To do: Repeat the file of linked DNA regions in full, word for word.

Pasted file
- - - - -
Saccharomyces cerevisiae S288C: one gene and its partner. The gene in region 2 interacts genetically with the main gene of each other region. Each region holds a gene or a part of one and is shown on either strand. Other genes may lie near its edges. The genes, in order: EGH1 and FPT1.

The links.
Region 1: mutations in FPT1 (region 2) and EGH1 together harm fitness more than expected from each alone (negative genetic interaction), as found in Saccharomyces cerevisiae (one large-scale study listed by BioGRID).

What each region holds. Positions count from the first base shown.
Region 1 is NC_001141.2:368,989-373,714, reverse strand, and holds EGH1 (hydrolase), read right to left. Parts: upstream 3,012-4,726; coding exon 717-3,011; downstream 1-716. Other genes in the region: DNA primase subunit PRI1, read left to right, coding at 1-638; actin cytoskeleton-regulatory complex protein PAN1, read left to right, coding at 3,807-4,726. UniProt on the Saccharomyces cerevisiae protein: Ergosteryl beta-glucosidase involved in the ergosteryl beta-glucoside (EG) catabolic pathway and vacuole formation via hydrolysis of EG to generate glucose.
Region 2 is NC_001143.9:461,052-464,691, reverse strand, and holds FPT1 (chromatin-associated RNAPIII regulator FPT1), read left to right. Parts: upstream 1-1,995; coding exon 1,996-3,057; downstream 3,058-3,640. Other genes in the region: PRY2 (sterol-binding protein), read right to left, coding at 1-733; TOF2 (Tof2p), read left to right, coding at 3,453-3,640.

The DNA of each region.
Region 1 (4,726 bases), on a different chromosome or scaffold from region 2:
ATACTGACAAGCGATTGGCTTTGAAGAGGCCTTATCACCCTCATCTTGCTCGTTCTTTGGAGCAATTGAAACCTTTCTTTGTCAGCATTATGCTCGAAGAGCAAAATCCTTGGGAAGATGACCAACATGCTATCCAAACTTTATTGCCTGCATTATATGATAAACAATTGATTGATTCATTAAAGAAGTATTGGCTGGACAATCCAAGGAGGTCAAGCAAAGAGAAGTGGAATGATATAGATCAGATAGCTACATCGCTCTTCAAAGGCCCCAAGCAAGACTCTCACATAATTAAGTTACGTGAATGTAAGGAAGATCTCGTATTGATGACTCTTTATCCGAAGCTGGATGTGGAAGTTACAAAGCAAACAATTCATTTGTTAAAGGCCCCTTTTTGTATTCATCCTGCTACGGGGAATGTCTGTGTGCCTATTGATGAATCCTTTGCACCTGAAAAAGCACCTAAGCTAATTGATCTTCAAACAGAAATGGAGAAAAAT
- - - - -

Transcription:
Saccharomyces cerevisiae S288C: one gene and its partner. The gene in region 2 interacts genetically with the main gene of each other region. Each region holds a gene or a part of one and is shown on either strand. Other genes may lie near its edges. The genes, in order: EGH1 and FPT1.

The links.
Region 1: mutations in FPT1 (region 2) and EGH1 together harm fitness more than expected from each alone (negative genetic interaction), as found in Saccharomyces cerevisiae (one large-scale study listed by BioGRID).

What each region holds. Positions count from the first base shown.
Region 1 is NC_001141.2:368,989-373,714, reverse strand, and holds EGH1 (hydrolase), read right to left. Parts: upstream 3,012-4,726; coding exon 717-3,011; downstream 1-716. Other genes in the region: DNA primase subunit PRI1, read left to right, coding at 1-638; actin cytoskeleton-regulatory complex protein PAN1, read left to right, coding at 3,807-4,726. UniProt on the Saccharomyces cerevisiae protein: Ergosteryl beta-glucosidase involved in the ergosteryl beta-glucoside (EG) catabolic pathway and vacuole formation via hydrolysis of EG to generate glucose.
Region 2 is NC_001143.9:461,052-464,691, reverse strand, and holds FPT1 (chromatin-associated RNAPIII regulator FPT1), read left to right. Parts: upstream 1-1,995; coding exon 1,996-3,057; downstream 3,058-3,640. Other genes in the region: PRY2 (sterol-binding protein), read right to left, coding at 1-733; TOF2 (Tof2p), read left to right, coding at 3,453-3,640.

The DNA of each region.
Region 1 (4,726 bases), on a different chromosome or scaffold from region 2:
ATACTGACAAGCGATTGGCTTTGAAGAGGCCTTATCACCCTCATCTTGCTCGTTCTTTGGAGCAATTGAAACCTTTCTTTGTCAGCATTATGCTCGAAGAGCAAAATCCTTGGGAAGATGACCAACATGCTATCCAAACTTTATTGCCTGCATTATATGATAAACAATTGATTGATTCATTAAAGAAGTATTGGCTGGACAATCCAAGGAGGTCAAGCAAAGAGAAGTGGAATGATATAGATCAGATAGCTACATCGCTCTTCAAAGGCCCCAAGCAAGACTCTCACATAATTAAGTTACGTGAATGTAAGGAAGATCTCGTATTGATGACTCTTTATCCGAAGCTGGATGTGGAAGTTACAAAGCAAACAATTCATTTGTTAAAGGCCCCTTTTTGTATTCATCCTGCTACGGGGAATGTCTGTGTGCCTATTGATGAATCCTTTGCACCTGAAAAAGCACCTAAGCTAATTGATCTTCAAACAGAAATGGAGAAAAAT